Peugeot’s Pikes Peak racer packs 875 hp, taking Sébastien Loeb to the clouds
Despite the Pikes Peak Hill Climb swapping slippery gravel for sticky asphalt last year, there's no denying its unforgiving nature. The 156-turn monster, starting at 9,400 ft. and finishing at 14,111 ft., ditches the tire barriers and guard rails associated with traditional racing for trees, rocks, and sheer cliffs in replacement. Nine-time consecutive World Rally Champion, Sébastien Loeb, remains unfazed by these dangers, but the vehicle created by Peugeot with the intent of winning this year's classic might prove more daunting than the road itself. The 208 T16 Pikes Peak machine will pack 875 hp and weigh just 1,929 lbs. It promises to be one of the fastest machines to ever race the Colorado clouds.
One fact aiding Loeb's challenge stems from the crisp Colorado air — or lack thereof. For every 328 ft. climbed, the engine tends to lose one percent of power. Certain engines lose 30 percent just by arriving at the start line, not to mention the additional loss as the climb progresses. For Loeb's Peugeot, the insane starting power stands to put the French duo in good stead.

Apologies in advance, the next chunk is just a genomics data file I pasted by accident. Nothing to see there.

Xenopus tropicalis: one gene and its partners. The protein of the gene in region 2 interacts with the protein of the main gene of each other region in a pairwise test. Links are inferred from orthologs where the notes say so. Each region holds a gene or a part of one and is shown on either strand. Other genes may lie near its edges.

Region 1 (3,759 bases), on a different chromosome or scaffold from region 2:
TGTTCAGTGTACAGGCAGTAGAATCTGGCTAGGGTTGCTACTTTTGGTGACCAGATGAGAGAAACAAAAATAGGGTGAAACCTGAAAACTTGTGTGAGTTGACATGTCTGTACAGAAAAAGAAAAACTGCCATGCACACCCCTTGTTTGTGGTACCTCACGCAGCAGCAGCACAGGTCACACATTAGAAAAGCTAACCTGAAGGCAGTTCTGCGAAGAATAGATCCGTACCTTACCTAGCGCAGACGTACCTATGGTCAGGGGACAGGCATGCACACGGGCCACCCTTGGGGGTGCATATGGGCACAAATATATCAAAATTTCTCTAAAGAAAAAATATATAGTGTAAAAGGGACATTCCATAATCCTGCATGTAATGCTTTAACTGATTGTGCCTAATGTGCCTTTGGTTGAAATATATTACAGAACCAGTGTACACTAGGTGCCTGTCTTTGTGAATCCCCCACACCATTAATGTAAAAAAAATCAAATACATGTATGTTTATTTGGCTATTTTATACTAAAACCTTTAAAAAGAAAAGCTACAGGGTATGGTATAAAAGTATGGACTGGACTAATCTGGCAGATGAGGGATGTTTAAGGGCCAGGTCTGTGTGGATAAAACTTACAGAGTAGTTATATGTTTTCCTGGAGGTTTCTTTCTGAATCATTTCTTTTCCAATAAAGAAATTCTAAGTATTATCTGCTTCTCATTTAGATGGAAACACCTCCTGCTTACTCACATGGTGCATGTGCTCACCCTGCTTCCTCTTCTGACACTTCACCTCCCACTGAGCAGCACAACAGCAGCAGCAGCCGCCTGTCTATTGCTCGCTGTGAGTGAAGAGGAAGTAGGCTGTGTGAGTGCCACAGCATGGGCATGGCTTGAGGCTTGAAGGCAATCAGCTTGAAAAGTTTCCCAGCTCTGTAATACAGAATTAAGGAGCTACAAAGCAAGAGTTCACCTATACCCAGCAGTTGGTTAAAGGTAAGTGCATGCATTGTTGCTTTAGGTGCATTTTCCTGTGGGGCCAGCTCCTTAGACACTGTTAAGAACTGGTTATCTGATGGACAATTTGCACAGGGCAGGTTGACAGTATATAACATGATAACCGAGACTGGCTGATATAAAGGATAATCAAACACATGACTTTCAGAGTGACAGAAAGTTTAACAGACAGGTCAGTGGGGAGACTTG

Peugeot have a lasting history with racing, and it's that connection that bred life to its hill climb challenger. The twin-turbo V-6 derives from Peugeot Sport's endurance powerplant, and the genes of the 208 T16 Pikes Peak racer are shared with the brand's Le Mans 24 Hour-winning 908. The massive rear wing, more at home on one of Vin Diesel's cars, stems from the first-generation 908 HDi, and measures two meters in width. Unlike Fast and the Furious, this wing isn't just for show; rather it enables massive downforce to ensure the four-wheeled rocket remains planted to the asphalt, rather than attempting to fly off the mountain.
The objective for Peugeot remains clear: Become the "King of the Peak." And with a machine boasting more power than a Formula One car, piloted by arguably the greatest rally driver of all-time, the odds of conquering the clouds lay firmly in the hands of the French.